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The word polis comes from the Ancient Greek word πόλις or pólis meaning “city-state” or “fortified town.” It is most commonly used to refer to city-states in ancient Greece such as Classical Athens, though it can also mean a body of citizens. These poleis were the way that ancient Greek communities were ordinarily structured. The Dark Ages brought about the blossoming of the first poleis in Greece shortly following the fall of the Mycenaean civilization. Some of the most historically significant were Sparta, Athens, and Syracuse. Each polis was comprised of an urban center, a sacred center which was usually fortified, and were built either on a harbour or a raised area such as an acropolis.
A polis typically only consisted of one city and were small in size. Each one was independent from the others in every way including politically, legally, and religiously. Therefore, each polis functioned like a state and could be involved in international affairs and relationships both with non-Greek states, and with other poleis. The polis was the central political unit of Ancient Greece, so-much so that Aristotle himself once said that it is a biological characteristic of human beings to live in a polis, organized with its own rules, laws, and traditions. Each one signified identity as a community and a sense of pan-hellenism which would impact civilizations for centuries to come.
The polis in the civilization of ancient Greece signified a sense of identity as a community through unique communal spaces, polis-specific events, and boundary markers. Each polis contained many diverse and unique groups that made up about 90% of the population, apart from the male citizens. In order for the polis to function as a united and cohesive community, they had to create a distinct social identity. One way they did this was through public spaces where people could mix and socialize. Social spaces that were accessible to people of all levels were imperative to daily life.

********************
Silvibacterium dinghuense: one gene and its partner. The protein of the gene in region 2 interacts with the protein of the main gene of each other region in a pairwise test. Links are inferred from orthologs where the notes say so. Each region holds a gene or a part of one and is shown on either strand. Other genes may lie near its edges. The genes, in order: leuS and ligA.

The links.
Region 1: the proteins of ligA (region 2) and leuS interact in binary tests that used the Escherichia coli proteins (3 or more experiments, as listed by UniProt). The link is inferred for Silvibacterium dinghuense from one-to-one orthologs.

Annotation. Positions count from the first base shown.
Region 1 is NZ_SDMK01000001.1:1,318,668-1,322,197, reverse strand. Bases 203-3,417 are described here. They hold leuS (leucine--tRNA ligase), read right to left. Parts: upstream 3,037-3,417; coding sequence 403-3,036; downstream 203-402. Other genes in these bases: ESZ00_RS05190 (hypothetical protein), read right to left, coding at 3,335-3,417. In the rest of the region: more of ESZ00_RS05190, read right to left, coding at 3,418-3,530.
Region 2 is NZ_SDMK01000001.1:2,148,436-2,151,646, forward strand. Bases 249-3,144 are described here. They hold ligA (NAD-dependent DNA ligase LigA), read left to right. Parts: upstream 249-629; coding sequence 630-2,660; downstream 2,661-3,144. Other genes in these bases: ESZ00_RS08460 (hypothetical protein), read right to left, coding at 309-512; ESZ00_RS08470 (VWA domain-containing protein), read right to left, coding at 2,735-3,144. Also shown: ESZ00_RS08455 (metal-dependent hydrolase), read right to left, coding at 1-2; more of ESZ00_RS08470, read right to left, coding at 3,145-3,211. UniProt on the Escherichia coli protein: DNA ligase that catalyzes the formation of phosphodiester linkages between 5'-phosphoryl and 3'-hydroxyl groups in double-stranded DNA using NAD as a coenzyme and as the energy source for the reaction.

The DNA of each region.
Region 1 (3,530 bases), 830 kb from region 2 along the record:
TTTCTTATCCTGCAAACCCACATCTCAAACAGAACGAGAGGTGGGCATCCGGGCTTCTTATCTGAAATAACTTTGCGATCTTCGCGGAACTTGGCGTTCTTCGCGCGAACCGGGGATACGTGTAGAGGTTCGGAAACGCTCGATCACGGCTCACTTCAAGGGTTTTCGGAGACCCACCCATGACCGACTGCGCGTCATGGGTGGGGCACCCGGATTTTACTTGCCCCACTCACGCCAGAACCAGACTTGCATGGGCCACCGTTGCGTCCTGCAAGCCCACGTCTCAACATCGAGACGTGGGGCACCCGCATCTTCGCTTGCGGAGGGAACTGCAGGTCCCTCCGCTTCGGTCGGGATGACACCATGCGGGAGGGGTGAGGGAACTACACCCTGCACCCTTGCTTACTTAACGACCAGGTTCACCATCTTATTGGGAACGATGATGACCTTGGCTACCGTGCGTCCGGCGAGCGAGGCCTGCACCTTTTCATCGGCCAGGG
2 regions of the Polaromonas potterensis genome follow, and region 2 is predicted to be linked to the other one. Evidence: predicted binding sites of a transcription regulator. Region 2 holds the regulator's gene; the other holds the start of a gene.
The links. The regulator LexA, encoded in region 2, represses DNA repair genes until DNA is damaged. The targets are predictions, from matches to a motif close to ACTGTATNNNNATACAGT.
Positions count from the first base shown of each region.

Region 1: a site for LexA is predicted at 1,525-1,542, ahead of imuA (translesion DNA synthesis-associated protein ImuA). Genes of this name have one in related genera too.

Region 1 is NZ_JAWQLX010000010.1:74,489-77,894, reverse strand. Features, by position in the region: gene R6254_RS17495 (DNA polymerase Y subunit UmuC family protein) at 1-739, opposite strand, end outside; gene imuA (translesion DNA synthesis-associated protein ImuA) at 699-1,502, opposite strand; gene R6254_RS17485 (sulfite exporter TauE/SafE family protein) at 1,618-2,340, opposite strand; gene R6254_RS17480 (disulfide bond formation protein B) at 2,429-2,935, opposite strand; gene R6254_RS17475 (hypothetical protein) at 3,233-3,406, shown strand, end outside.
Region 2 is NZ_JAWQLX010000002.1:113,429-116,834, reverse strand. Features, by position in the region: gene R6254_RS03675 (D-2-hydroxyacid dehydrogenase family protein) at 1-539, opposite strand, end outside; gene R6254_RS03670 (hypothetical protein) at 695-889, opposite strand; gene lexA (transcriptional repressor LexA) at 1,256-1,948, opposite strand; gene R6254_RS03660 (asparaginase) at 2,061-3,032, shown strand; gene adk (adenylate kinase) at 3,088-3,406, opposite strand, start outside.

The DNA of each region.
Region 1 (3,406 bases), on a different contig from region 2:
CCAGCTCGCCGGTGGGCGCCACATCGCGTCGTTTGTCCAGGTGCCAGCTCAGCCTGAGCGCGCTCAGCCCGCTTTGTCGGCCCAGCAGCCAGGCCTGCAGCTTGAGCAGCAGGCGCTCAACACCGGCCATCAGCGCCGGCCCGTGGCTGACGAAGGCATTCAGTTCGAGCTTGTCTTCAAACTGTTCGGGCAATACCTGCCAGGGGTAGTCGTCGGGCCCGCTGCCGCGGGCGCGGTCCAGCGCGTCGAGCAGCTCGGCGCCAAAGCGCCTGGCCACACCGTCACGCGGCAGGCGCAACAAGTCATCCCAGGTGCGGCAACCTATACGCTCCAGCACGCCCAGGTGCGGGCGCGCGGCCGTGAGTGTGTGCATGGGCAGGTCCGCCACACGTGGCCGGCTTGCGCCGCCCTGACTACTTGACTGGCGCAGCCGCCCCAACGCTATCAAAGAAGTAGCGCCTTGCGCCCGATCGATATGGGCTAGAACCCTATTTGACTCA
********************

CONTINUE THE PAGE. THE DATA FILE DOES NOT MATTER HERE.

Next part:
The agora, literally meaning “gathering place” or “assembly,” is one example of central public spaces in ancient Greek city-states. It was known as the center of life in the city, athletically, spiritually, politically, and artistically. It served as a marketplace for merchants, and even as a gathering place to report for military duty. Furthermore, religious celebrations and festivals on certain days of the year were unique and specific to each polis. They reinforced the distinctiveness of each location, often through mythical stories of founders and patron deities of the area, instilling in its inhabitants a sense of pride and identity. Boundary markers like distinctive coins such as the Athenian owl coin, polis-specific goods such as Corinthian pottery, and features of civic memory such as public statues of gods or athletic champions, were and continue to be essential to the strong sense of identity of each polis.
Though poleis were unique both culturally and politically, there was simultaneously a strong panhellenic connection between them due to common features that made for political alliances, wars against non-Greek enemies, and panhellenic festivals. As a result, a polis itself signifies panhellenism, the idea that what Greeks have in common distinguishing them from “barbarians,” is more important than their differences. There was actually such a strong connection between poleis that they often united together into leagues for the benefit of mutual protection. Some of the most famous occurrences of this are the Peloponnesian league and the Delian league. Furthermore, there were a series of wars fought between Greeks and non-Greeks. Among the most famous were the Greco-Persian Wars, a series of conflicts between Greek city-states and the Achaemenid Empire in the 5th century BCE.
Lastly, panhellenic festivals were a way for members of a polis to come together and compete to honor the Gods that they worshipped. The panhellenic games were a series of four sports festivals held in ancient Greece; the Olympic Games, the Pythian Games, the Nemean Games, and the Isthmian Games. The Olympic Games were arguably the most well-known of the four. They were hosted at Olympia every four years and allowed poleis to compete against each other and commemorate their success by erecting statues and monuments.
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